Thanks for listening,

Brother Dave

Violating Turf

Think about this. When Jesus went to the Samaritans (John 4) He had no business being there. Becky and I likewise violate turf rules by going to the Gujis. Guji territory is outside the Burji box. But just as Jesus wandered into enemy-controlled territory, so the Christian has the privilege of invading territory controlled by a rival religion. Interestingly, Jesus deliberately defiles Himself by asking for water from a vessel that an unclean woman has touched. I have to smile when I think that Jesus’ ministry to the Samaritans began with a drink. That’s exactly how my ministry among the Gujis began. This picture is no joke — I choked when I “drank” this coffee. (It was full of roasted coffee beans that one was expected to eat. It is a Guji tradition.)

Continue reading Violating Turf

Dave Black has been Thinking

I’ve been thinking…

The most dangerous tool in Satan’s arsenal is distraction. He loves to distract us with things that don’t matter. It won’t matter in the end of time whether or not we had fancy buildings in which to worship God. It won’t matter in the Day of Judgment whether we had impressive programs in our churches. It won’t matter one bit when Jesus returns whether or nor we voted for the “right” politicians. The only thing that matters is that we live as good citizens of heaven in a manner that is worthy of the Gospel. This is Paul’s word to us in Phil. 1:27. Listen friends, when Paul says “The only thing that matters” he means “The ONLY thing that matters.” We ought to ask God to test our hearts to see whether living radically for the Gospel is truly the only thing that matters to us. We need to be cultivating relationships with non-believers in our communities and around the world with a view to introducing them to the most radical, revolutionary Person the world has ever known. Paul perfectly illustrates the point: Here was a man who was totally consumed with the Gospel to the point of giving his life for it. Here was a man who sacrificed all the comforts of his good life in Tarsus to experience suffering because he loved other people more than he loved himself. Here is Paul in his own words:

Since you admire the egomaniacs of the pulpit so much (remember, this is your old friend, the fool, talking), let me try my hand at it. Do they brag of being Hebrews, Israelites, the pure race of Abraham? I’m their match. Are they servants of Christ? I can go them one better. (I can’t believe I’m saying these things. It’s crazy to talk this way! But I started, and I’m going to finish.) I’ve worked much harder, been jailed more often, beaten up more times than I can count, and at death’s door time after time. I’ve been flogged five times with the Jews’ thirty-nine lashes, beaten by Roman rods three times, pummeled with rocks once. I’ve been shipwrecked three times, and immersed in the open sea for a night and a day. In hard traveling year in and year out, I’ve had to ford rivers, fend off robbers, struggle with friends, struggle with foes. I’ve been at risk in the city, at risk in the country, endangered by desert sun and sea storm, and betrayed by those I thought were my brothers. I’ve known drudgery and hard labor, many a long and lonely night without sleep, many a missed meal, blasted by the cold, naked to the weather.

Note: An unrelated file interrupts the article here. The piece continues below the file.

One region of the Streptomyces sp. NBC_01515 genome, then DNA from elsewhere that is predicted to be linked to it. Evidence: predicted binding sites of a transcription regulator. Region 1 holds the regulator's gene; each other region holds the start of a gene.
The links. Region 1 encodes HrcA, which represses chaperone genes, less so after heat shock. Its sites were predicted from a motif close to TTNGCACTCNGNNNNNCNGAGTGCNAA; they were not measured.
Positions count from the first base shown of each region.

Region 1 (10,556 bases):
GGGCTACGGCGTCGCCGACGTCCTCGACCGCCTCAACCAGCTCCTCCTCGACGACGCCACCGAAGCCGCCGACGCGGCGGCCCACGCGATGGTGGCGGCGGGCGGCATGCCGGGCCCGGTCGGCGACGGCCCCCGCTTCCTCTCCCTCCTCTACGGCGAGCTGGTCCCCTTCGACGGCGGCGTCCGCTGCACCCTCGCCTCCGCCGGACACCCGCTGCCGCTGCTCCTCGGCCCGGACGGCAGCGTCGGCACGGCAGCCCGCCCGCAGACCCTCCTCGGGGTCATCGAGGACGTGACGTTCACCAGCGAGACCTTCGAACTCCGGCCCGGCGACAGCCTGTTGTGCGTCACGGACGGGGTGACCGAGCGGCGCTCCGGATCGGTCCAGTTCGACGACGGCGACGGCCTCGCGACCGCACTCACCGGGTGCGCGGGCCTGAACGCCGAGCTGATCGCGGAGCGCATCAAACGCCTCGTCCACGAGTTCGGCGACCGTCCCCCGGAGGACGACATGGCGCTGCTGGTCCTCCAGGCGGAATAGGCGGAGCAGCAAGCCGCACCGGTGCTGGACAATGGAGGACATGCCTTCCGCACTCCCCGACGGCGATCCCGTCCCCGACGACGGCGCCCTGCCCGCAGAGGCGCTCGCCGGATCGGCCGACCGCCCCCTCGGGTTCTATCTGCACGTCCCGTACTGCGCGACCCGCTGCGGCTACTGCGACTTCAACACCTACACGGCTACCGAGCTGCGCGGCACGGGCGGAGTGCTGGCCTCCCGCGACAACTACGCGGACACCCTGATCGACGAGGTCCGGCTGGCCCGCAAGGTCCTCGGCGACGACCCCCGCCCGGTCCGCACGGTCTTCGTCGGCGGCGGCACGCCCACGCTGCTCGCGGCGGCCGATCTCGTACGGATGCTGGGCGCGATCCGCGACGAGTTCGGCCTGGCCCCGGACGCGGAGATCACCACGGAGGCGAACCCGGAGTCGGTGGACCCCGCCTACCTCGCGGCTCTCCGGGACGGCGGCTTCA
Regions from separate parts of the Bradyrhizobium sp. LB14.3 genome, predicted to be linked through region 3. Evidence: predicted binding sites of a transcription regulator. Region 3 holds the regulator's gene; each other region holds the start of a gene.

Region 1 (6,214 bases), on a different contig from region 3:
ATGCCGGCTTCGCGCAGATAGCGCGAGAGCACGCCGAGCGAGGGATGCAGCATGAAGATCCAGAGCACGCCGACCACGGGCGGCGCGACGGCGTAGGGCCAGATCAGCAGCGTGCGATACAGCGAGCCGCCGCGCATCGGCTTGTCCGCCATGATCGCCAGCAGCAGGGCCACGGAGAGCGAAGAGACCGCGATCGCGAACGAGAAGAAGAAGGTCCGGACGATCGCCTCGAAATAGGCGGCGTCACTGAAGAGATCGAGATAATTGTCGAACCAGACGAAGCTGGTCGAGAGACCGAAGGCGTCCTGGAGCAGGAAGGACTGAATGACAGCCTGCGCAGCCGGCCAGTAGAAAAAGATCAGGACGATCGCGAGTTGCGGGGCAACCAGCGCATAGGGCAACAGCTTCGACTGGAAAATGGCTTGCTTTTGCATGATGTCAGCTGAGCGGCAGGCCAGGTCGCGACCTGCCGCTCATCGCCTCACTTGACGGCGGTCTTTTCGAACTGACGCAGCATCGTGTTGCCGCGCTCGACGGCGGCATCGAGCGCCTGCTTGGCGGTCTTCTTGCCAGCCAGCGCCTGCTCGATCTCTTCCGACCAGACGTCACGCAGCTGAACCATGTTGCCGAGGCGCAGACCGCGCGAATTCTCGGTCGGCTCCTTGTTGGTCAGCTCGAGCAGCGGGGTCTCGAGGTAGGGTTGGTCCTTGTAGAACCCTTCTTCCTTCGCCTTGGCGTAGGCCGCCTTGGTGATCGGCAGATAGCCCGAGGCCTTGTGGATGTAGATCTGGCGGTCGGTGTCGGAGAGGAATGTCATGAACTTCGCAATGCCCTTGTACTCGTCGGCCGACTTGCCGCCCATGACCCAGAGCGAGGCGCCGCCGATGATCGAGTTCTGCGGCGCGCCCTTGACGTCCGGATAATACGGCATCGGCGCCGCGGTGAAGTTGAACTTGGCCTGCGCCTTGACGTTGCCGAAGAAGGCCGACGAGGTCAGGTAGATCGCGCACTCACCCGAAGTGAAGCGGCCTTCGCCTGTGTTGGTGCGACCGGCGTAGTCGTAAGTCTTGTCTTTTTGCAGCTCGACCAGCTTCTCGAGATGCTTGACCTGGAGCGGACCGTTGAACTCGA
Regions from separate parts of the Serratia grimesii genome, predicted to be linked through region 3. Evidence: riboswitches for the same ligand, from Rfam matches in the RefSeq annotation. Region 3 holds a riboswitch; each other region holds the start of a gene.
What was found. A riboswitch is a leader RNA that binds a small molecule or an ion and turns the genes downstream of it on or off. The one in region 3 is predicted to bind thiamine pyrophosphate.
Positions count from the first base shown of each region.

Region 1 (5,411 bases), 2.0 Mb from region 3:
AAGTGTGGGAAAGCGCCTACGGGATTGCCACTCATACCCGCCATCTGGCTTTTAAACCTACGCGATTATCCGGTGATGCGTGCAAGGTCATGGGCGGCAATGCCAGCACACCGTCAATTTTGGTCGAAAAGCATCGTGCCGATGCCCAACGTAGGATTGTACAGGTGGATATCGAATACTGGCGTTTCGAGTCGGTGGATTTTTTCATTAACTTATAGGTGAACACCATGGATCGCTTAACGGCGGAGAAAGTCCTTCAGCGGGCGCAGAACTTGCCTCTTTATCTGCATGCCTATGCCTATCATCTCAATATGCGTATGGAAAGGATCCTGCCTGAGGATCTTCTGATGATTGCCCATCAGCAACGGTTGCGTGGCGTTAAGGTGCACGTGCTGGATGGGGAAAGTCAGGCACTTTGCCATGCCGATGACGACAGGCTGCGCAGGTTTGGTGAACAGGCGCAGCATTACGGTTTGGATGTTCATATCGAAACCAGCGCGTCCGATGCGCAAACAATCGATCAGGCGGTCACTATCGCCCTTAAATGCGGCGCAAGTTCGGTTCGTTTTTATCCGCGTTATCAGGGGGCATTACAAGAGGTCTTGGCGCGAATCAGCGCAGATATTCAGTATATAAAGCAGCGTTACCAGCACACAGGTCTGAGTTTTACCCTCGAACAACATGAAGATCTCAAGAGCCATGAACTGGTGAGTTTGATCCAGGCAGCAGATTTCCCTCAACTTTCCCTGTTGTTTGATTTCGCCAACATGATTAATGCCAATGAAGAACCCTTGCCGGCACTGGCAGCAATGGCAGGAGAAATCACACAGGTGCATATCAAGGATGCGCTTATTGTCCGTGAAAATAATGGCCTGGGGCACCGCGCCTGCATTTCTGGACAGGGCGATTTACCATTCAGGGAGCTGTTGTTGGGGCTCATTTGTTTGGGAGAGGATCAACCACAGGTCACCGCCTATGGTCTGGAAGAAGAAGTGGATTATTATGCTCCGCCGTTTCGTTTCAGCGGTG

Wow! Anyone you know ever suffered like that for the Gospel? Listen friends, our world today has 6.4 billion individuals living in 234 geo-political nations with over 16,000 people groups. Of those people groups, more than 6,900 remain least-reached. This simply means they are a people group lacking an indigenous community of believing Christians with adequate numbers and resources to evangelize their own people. This means that 1 in 4 people groups remain without access to the gospel. Here’s a partial listing of them.

Our Lord Jesus was careful time and again to stress the cost of all-out devotion to Him. Our church rolls are loaded with people who claim to be following Jesus but who have no idea of His priorities for the church. What many churches need is a big farewell party in which we tell this age goodbye. We sing “Content to let the world go by” while wearing ourselves out trying to keep up with it! Well, I have said my goodbye to cheap Christianity. I have said my goodbye to raising up vast edifices of wood, hay, and stubble. I have said my goodbye to a little religion. I have said goodbye to the cheap satisfactions of this world. I am fed up with the husks of swine. The water of Life, the meat of the Word, the manna of Heaven – there is a King’s table waiting for the believer, and the supply is inexhaustible. True missionary activity should be the outflow of who we are in Christ. It is one thing to pay God a tip on Sunday morning. It is another thing to submit to His plan and program in uncompromising, unquestioning obedience every day of our lives. John Piper puts it well:

We do not believe Jesus when he says there is more blessedness, more joy, more full and lasting pleasure in a life devoted to helping others than there is in a life devoted to our material comfort. And therefore the very longing for contentment which (according to Jesus) ought to drive us to simplicity of life and labors of love contents itself instead with the broken cisterns of American prosperity and comfort.

What a time for the church in North America to be drunk with her own amusements and comfort and success when she should be awake and alert to the Lord’s commission! His business is our business as Christians. We have no other. There is only one way to handle the problem scripturally and that is to surrender our unsurrendered selves, repent of our ingrownness and self-centeredness, and then get back to being about the Father’s business!

Students, I challenge you to love Jesus more than anything or anyone else. I challenge you to accomplish great things for the kingdom sacrificially. I challenge you to love the lost more than you love your comfort. There are a good many causes you can get caught up in, but there is only one cause that is worth living and dying for. Rather than blindly going along with the culture and even with the church subculture that is focused on itself, I challenge you to go wide with the Gospel among your friends and to the uttermost parts of the earth.

Let’s live for the Cause of all causes!

(From Dave Black Online, used by permission.  Dr. David Alan Black is author of Energion Publications books The Jesus Paradigm and Christian Archy.)